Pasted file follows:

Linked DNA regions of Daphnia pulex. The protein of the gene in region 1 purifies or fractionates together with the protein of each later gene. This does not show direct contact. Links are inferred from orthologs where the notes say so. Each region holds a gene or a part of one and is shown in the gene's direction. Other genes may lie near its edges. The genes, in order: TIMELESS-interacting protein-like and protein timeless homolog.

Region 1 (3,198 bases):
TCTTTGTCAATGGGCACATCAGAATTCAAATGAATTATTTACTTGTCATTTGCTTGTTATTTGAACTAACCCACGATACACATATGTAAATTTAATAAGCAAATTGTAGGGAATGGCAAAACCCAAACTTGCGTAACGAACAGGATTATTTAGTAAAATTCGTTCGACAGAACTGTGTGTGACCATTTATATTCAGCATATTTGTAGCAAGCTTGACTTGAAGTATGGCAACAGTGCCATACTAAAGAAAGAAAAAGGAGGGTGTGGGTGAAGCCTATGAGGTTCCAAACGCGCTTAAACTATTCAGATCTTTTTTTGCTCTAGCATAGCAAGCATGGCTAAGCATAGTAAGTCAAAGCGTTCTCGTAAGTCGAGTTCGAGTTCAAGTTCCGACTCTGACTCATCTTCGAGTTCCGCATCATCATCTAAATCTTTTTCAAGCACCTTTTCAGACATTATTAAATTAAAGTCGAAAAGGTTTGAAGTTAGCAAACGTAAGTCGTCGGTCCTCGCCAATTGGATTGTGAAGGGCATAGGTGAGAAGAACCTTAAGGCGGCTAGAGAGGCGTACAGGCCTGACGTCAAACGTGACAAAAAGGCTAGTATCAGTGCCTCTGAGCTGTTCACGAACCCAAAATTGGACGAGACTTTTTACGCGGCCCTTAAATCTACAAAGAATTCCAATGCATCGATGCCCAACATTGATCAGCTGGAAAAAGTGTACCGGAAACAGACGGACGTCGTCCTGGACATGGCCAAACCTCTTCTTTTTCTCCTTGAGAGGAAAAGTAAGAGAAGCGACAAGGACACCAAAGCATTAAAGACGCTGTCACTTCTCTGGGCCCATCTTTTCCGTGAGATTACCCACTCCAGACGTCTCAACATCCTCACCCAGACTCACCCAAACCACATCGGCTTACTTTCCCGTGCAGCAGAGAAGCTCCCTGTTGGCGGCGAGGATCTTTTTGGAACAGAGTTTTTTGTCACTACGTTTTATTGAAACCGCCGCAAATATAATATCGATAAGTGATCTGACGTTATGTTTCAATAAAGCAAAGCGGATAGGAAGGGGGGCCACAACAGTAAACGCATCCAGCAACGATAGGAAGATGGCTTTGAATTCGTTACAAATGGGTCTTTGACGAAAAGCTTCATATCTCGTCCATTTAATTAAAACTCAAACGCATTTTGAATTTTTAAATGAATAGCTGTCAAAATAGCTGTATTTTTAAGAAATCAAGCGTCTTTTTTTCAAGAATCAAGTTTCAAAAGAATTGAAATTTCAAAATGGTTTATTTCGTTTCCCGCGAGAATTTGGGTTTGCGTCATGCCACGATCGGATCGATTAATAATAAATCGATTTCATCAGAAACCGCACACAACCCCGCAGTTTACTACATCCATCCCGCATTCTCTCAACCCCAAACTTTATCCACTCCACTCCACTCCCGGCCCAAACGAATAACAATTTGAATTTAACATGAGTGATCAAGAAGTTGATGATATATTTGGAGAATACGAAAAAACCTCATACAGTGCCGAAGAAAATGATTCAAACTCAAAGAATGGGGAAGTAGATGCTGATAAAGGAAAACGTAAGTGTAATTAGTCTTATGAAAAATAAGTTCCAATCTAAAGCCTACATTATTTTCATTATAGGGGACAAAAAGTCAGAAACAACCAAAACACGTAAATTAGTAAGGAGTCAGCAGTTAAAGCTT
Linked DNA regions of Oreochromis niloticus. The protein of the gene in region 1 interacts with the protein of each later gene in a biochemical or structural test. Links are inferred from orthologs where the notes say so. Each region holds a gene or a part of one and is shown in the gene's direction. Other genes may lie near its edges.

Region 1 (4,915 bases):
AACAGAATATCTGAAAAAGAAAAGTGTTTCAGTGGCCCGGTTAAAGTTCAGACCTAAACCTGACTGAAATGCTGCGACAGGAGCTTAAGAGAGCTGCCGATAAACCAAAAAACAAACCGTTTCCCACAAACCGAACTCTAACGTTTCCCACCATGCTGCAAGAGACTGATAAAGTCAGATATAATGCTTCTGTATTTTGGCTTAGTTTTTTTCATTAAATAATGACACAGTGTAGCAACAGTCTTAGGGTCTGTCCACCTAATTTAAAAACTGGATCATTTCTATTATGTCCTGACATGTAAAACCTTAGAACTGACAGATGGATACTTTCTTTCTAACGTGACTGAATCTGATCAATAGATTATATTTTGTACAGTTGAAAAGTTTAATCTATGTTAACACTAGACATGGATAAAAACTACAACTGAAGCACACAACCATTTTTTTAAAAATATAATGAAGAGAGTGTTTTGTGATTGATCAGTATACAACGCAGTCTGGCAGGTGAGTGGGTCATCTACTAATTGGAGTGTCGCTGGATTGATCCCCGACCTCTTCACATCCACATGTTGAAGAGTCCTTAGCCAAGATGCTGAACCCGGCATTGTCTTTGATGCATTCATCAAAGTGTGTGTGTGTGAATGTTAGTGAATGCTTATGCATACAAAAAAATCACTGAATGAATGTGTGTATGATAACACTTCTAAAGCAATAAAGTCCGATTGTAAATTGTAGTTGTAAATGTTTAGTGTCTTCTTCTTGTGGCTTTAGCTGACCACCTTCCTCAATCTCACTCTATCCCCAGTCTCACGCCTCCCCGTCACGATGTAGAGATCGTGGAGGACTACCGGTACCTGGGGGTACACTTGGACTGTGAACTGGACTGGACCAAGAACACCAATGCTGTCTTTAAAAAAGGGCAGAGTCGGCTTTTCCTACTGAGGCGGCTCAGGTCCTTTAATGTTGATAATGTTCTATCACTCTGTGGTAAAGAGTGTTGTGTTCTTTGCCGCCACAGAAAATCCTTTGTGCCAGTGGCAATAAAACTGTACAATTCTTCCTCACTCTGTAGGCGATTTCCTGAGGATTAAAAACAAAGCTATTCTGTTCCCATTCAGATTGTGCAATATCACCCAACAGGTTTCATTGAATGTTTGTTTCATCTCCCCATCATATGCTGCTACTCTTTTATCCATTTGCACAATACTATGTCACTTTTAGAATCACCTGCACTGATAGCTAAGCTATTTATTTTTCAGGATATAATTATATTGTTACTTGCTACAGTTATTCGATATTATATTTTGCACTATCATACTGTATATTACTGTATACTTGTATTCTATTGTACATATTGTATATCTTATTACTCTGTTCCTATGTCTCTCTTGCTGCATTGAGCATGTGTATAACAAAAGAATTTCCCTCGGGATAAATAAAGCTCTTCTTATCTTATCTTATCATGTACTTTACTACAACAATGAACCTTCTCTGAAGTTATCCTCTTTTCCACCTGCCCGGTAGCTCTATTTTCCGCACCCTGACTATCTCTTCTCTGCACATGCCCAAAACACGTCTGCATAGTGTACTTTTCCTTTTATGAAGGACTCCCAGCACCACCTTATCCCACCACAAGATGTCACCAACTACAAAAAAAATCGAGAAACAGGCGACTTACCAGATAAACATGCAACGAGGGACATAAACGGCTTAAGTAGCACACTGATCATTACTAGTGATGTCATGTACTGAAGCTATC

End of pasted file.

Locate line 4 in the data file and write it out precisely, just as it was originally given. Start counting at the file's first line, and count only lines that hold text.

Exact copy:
Linked DNA regions of Oreochromis niloticus. The protein of the gene in region 1 interacts with the protein of each later gene in a biochemical or structural test. Links are inferred from orthologs where the notes say so. Each region holds a gene or a part of one and is shown in the gene's direction. Other genes may lie near its edges.